For older versions of Windows, click on the Windows Start icon in the lower left of the Desktop. Next click on Control Panel and then click on Programs. Under Programs and Features, click on Uninstall a program. Find File Recovery Software in the list of installed programs and click on it. At the top of the window in the Organize bar, click Uninstall. Follow the prompts to complete uninstall.
For Windows 10, right click on the Windows Start icon in the lower left corner of the Desktop. Click on Apps and Features in the pop-up list. Find File Recovery Software in the list of installed apps and click on it. Click on the Uninstall button and follow the prompts to complete uninstall.
To uninstall the software from a Mac, click on Finder (usually lower left of Desktop) then find and click on Applications, find File Recovery Software and drag it to Trash. File Recovery Software is now uninstalled.
Sometimes, while trying to download new software, your operating systems antivirus or firewall will block the download. If you are comfortable with the web site you are trying to download from, you may want to temporarily turn off your internet security to allow the download. Most antivirus software (local to the OS and add-on software) give the user the ability to disable it for a period of time (to allow for downloads, etc.) and then the software will turn itself back on. Here are a few ways to turn off your antivirus software:
Turn Windows Defender real-time protection on or off
MICROSOFT SECURITY ESSENTIALS – How to temporarily disable Microsoft Security Essentials
If you are running Norton antivirus software for Windows:
If you are running Norton antivirus software for Mac:
If you are running McAfee antivirus software for Windows:
If you are running McAfee antivirus software for Mac:
The top reasons you may be having trouble installing the software are:
This may be due to the fact that the data stored on the device has been corrupted, either a segment of the binary data is gone or the data has been overwritten by another file. Most file recovery software will find the remnants of theses corrupted files. However, because they are incomplete it is very unlikely the file will open. When it comes to the Seagate file recovery suite, there are some cases where a file was found by the software and is labeled as “Good” integrity, but may be a corrupt file.
You may find a file that is corrupted and not viewable, but in many cases the software finds duplicates of the same file (again this is due to how the file data is written onto the device). So be sure to recover all similar files, meaning same file size and if applicable same file name.
Sometimes while scanning a device or volume, SFRS will encounter one or more files that are extremely large (usually larger than 50GB and is not a video or database file). If these files have become corrupted they can slow the scan to a crawl and may possibly hang the software. If the files are not corrupt, they will still slow the progress of the scan due to their size. If you know you are looking for extremely large files to recover, you should expect long scan times. If you suspect that the program has “hung”, please allow it up to an hour of time to possibly get through the large file scan. If after this amount of time the progress bar on the scan window has not updated, you may need to stop the scan.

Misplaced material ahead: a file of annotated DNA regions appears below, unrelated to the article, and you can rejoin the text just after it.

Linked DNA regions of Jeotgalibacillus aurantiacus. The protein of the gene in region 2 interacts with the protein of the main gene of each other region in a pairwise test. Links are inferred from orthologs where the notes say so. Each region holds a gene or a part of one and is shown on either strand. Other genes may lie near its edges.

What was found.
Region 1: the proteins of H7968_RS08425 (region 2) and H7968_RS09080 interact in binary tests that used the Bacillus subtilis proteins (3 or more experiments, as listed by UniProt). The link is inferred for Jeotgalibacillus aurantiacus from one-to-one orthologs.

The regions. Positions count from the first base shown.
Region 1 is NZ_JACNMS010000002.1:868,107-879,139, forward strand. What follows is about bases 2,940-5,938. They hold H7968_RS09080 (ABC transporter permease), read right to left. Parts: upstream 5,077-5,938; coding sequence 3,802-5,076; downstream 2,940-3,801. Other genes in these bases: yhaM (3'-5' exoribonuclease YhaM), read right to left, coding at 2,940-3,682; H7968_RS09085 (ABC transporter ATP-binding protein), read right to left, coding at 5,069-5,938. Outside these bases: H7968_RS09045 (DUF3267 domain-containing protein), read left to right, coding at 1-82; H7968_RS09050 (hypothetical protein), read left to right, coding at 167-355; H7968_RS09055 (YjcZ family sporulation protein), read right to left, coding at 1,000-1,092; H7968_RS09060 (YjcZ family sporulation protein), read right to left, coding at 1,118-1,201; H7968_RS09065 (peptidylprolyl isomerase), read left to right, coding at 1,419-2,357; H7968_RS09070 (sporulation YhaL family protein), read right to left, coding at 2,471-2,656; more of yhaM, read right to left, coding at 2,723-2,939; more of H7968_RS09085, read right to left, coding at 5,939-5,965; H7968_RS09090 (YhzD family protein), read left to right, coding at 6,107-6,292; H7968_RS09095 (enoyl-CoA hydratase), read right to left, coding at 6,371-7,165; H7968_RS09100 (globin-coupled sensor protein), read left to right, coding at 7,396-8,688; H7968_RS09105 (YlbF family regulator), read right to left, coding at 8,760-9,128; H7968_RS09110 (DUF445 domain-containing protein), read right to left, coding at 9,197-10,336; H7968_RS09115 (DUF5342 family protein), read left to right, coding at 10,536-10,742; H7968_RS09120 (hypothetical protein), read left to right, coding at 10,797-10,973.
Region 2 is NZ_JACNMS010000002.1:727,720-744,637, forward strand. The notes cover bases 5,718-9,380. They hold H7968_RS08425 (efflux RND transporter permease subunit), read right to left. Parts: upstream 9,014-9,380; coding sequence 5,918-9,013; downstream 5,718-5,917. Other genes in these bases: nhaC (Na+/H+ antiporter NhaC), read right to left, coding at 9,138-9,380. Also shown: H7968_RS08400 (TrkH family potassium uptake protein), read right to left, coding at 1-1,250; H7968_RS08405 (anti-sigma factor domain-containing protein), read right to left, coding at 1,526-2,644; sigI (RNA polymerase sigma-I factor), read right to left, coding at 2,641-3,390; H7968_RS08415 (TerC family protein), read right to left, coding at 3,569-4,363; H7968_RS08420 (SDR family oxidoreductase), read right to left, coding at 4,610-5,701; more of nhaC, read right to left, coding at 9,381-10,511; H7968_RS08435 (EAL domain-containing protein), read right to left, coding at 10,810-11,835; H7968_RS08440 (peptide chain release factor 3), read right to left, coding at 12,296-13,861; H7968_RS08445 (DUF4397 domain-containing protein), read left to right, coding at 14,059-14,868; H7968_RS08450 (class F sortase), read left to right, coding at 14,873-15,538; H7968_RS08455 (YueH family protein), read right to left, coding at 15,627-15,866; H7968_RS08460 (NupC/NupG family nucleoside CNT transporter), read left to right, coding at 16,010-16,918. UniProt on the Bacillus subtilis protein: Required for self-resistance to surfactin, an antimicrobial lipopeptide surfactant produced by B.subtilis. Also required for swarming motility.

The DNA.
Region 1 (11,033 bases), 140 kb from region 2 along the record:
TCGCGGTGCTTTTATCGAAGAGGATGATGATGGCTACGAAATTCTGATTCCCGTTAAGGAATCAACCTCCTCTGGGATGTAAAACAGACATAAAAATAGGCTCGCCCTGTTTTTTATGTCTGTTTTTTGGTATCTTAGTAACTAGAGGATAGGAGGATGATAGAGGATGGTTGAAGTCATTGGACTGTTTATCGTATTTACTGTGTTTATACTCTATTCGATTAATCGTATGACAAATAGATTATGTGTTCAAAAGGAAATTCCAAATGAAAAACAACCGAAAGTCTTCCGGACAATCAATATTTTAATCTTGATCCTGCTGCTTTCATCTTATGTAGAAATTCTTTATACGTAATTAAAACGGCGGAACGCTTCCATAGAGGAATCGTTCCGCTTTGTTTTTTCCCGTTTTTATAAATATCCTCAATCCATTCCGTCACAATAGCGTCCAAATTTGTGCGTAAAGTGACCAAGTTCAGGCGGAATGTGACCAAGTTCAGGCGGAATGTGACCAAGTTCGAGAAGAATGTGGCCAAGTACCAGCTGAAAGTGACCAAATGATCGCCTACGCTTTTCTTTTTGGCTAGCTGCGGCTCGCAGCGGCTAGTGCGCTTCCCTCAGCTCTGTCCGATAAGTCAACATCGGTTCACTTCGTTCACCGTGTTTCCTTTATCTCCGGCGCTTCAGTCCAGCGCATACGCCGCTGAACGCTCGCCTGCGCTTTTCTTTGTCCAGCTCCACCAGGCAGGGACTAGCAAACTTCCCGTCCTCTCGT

If the Advanced scan has hung repeatedly at a certain percentage of the scan, such as 50%, it is also possible to stop the scan by clicking the Show Files Now button before it reaches the hang point and preview/ recover the files that the scan has found up to that point.
Always make sure you are using the latest available version of the software.
These are the criteria for a device or volume being grayed out or not supported:
In the “TEST A DEVICE” step, here is what it means:
In the “Scan / Recover Lost Files” section, here is what it means:
Scan Mode Selection
Simple Scan can be greyed out when a drive is selected instead of Partition/Volume or Partition/Volume is encrypted (by BitLocker or similar software).
If the drive you are trying to recover lost files from is not selectable, it probably has some level of encryption (such as BitLocker) activated on it. If you can turn off the encryption, you should be able to scan the drive.
In the “Erase” section, here is what it means:
If you are trying to save the files that the software has recovered to another hard drive and it appears that the software is giving you a message that the drive needs to be formatted, it means that the drive you want to save to is “raw” and not ready to have files saved to it. The software is not actually giving you the message, but your OS (Windows) is. To be able to save data to a hard drive it must first be “partitioned” and “formatted” with a file system such as Windows NTFS or Mac HFS. To format a hard drive means to delete any information on the drive and to set up a file system so your operating system can read data from, and write data to, the drive.
This is usually done by using Disk Manager in Windows or the Disk Utility application in Mac to make partitions, quick format the drive, name the drive volume, and give it a drive letter such as E:, G:, etc.
You need to be extremely careful when deciding whether or not to format a drive, because if there are files of value to you on the drive they will be deleted in the process
Mac OS has a feature called ‘System Integrity Protection’ which does not allow applications to access OS Drive or Volume. This feature must be disabled so that Seagate File Recovery Software can access OS Drive or Volume. It can be disabled by following these instructions,